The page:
Tuberc Respir Dis.  2000 Jun;48(6):956-963. 10.4046/trd.2000.48.6.956.

The Differences of anthropometric and polysomnographic characteristics between the positional and non-positional obstructive sleep apnea syndrome


S: Obstructive sleep apnea syndrome(OSA) can divided into two groups, positional (PP) and non-positional(NPP) obstructive sleep apnea syndrome, according to the body position while sleeping. In this study, we evaluated the differences of anthropometirc data and polysomnographic recordings between the two types of sleep apnea syndrome. MATERIALS: Fifty patients with OSA were divided two groups by Cartwright's criteria. The supine respiratory disturbance index (RDI) was at least two times higher than the lateral RDI in the PP group, and the supine RDI was less than twice the lateral RDI in the NPP group. This patients underwent standardized polysomnographic recordings. The anthropometirc data and polysomnographic data were analyzed, statistically.
Of all 50 patients, 30% were found to be positional OSA. BMI was significantly higher in the PP group(p<0.05). Total sleep time was significantly longer in the PP group (350.6±46.0min, p<0.05). Sleep efficiency was high in the PP group(89.6± 6.4%, 85.6±9.9%, p<0.05). Deep sleep was significantly higher and light sleep was lower in the PP group than in the NPP group but no difference was observed in REM sleep between the two groups. Apnea index(AI) and RDI were significantly lower(17.0±10.6, 28.5±13.3, p<0.05) and mean arterial oxygen saturation was higher in the PP group(92.7 ±1.8%, p<0.05) than in the NPP group.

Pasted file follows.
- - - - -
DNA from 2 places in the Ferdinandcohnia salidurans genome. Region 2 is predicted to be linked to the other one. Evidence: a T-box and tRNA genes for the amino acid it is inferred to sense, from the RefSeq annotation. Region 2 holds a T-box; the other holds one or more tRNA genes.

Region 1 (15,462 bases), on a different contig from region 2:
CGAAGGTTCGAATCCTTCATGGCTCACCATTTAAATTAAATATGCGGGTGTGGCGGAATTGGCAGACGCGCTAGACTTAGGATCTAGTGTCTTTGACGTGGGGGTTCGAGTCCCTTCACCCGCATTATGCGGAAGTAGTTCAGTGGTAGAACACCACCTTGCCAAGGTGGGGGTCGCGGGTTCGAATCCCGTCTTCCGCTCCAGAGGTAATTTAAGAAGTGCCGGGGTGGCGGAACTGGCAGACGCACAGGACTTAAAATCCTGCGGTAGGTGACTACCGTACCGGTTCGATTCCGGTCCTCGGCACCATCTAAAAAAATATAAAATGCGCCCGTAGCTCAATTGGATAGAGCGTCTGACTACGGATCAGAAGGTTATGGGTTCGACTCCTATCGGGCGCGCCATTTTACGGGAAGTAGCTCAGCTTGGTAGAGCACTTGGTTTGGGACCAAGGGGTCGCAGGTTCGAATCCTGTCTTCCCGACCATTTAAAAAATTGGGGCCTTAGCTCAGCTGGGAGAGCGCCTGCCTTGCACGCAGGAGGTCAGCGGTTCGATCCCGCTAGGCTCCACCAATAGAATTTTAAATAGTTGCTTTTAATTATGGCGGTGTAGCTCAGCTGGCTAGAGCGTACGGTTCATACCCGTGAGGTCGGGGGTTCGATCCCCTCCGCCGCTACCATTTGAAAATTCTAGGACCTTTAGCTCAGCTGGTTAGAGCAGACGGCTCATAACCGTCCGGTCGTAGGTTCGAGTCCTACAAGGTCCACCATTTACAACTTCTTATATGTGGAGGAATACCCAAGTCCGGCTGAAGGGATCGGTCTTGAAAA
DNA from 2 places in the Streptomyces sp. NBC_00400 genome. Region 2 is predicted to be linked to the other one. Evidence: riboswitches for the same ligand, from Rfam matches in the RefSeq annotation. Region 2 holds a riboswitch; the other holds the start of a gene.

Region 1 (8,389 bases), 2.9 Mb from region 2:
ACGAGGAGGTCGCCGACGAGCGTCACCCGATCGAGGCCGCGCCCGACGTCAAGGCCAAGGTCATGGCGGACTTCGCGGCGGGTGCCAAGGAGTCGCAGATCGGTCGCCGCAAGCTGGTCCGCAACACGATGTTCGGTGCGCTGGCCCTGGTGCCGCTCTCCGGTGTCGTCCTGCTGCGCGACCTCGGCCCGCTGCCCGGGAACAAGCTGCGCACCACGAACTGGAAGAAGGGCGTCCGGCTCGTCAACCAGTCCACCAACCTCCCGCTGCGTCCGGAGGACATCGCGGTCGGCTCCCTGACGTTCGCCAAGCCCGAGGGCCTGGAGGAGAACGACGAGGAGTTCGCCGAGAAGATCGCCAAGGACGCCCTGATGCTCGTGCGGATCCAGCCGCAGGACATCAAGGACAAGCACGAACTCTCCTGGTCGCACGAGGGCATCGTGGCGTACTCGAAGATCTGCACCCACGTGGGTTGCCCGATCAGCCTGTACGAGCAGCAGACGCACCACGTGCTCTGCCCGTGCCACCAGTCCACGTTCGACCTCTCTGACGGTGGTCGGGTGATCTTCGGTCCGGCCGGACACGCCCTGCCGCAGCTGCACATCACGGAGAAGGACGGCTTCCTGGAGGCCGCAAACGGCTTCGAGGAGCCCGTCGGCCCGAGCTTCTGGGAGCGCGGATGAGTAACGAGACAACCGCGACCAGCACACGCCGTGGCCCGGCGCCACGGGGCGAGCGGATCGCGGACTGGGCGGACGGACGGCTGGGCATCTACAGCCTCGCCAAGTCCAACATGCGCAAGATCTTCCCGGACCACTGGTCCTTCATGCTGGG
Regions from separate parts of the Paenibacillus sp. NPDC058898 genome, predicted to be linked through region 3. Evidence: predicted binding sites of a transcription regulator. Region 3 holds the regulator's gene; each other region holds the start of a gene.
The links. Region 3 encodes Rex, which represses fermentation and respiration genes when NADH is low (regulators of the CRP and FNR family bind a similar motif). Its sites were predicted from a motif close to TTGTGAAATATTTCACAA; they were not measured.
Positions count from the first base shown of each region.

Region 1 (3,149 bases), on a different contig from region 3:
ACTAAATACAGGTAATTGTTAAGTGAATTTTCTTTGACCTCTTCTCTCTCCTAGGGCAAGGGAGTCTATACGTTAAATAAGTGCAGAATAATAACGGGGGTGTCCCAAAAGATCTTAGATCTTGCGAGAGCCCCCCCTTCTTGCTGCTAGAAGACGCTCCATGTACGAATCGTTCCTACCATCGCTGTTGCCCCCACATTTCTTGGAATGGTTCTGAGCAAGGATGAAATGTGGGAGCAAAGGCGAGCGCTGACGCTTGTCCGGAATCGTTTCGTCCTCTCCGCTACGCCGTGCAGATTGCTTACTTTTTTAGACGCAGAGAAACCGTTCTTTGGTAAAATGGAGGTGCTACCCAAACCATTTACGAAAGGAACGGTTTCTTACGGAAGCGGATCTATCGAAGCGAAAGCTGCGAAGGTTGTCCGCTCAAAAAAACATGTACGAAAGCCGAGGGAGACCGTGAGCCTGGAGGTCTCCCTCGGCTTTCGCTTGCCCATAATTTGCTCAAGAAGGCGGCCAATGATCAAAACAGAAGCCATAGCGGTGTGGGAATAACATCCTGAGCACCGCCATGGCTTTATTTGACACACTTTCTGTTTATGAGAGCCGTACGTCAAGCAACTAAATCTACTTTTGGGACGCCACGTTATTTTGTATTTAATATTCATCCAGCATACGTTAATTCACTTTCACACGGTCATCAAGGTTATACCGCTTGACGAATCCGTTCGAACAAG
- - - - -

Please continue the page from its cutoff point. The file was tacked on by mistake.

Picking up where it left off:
Body position during sleep has a profound effect on the frequency and severity of breathing abnormalities in OSA patients. A polysomnographic evaluation for suspected OSA patients must include monitoring of the body position. Breathing function in OSA patients can be improved by controlling their obesity and through postural therapy.


Positional; non-positional obstructive sleep apnea syndrome; Polysomnography
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